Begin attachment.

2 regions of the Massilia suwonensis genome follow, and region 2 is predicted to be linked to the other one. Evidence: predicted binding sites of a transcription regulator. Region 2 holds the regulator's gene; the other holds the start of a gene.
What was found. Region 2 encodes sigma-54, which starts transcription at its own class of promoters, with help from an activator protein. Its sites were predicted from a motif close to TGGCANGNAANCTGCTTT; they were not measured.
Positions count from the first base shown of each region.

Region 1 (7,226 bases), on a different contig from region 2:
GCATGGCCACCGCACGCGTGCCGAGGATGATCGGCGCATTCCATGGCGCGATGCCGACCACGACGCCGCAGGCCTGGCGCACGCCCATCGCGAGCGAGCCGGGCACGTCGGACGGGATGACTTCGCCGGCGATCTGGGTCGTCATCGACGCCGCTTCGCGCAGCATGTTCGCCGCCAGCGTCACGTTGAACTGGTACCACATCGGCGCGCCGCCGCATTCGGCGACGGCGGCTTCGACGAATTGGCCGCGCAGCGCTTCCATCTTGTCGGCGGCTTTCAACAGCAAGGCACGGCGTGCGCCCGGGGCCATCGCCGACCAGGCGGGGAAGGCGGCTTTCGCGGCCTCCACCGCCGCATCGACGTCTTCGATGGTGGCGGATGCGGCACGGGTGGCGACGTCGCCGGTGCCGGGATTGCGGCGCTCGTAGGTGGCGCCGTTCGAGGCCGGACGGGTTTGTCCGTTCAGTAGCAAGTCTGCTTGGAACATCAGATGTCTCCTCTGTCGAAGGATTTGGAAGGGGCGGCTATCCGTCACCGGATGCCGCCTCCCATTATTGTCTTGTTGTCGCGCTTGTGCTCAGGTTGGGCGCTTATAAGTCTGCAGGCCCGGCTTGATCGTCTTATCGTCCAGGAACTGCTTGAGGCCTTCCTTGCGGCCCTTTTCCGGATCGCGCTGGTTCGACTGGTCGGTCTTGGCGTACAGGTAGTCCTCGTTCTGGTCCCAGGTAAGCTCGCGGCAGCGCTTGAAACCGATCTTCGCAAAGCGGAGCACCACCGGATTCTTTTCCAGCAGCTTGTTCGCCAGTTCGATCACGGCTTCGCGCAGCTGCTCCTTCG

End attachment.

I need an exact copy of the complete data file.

2 regions of the Massilia suwonensis genome follow, and region 2 is predicted to be linked to the other one. Evidence: predicted binding sites of a transcription regulator. Region 2 holds the regulator's gene; the other holds the start of a gene.
What was found. Region 2 encodes sigma-54, which starts transcription at its own class of promoters, with help from an activator protein. Its sites were predicted from a motif close to TGGCANGNAANCTGCTTT; they were not measured.
Positions count from the first base shown of each region.

Region 1 (7,226 bases), on a different contig from region 2:
GCATGGCCACCGCACGCGTGCCGAGGATGATCGGCGCATTCCATGGCGCGATGCCGACCACGACGCCGCAGGCCTGGCGCACGCCCATCGCGAGCGAGCCGGGCACGTCGGACGGGATGACTTCGCCGGCGATCTGGGTCGTCATCGACGCCGCTTCGCGCAGCATGTTCGCCGCCAGCGTCACGTTGAACTGGTACCACATCGGCGCGCCGCCGCATTCGGCGACGGCGGCTTCGACGAATTGGCCGCGCAGCGCTTCCATCTTGTCGGCGGCTTTCAACAGCAAGGCACGGCGTGCGCCCGGGGCCATCGCCGACCAGGCGGGGAAGGCGGCTTTCGCGGCCTCCACCGCCGCATCGACGTCTTCGATGGTGGCGGATGCGGCACGGGTGGCGACGTCGCCGGTGCCGGGATTGCGGCGCTCGTAGGTGGCGCCGTTCGAGGCCGGACGGGTTTGTCCGTTCAGTAGCAAGTCTGCTTGGAACATCAGATGTCTCCTCTGTCGAAGGATTTGGAAGGGGCGGCTATCCGTCACCGGATGCCGCCTCCCATTATTGTCTTGTTGTCGCGCTTGTGCTCAGGTTGGGCGCTTATAAGTCTGCAGGCCCGGCTTGATCGTCTTATCGTCCAGGAACTGCTTGAGGCCTTCCTTGCGGCCCTTTTCCGGATCGCGCTGGTTCGACTGGTCGGTCTTGGCGTACAGGTAGTCCTCGTTCTGGTCCCAGGTAAGCTCGCGGCAGCGCTTGAAACCGATCTTCGCAAAGCGGAGCACCACCGGATTCTTTTCCAGCAGCTTGTTCGCCAGTTCGATCACGGCTTCGCGCAGCTGCTCCTTCG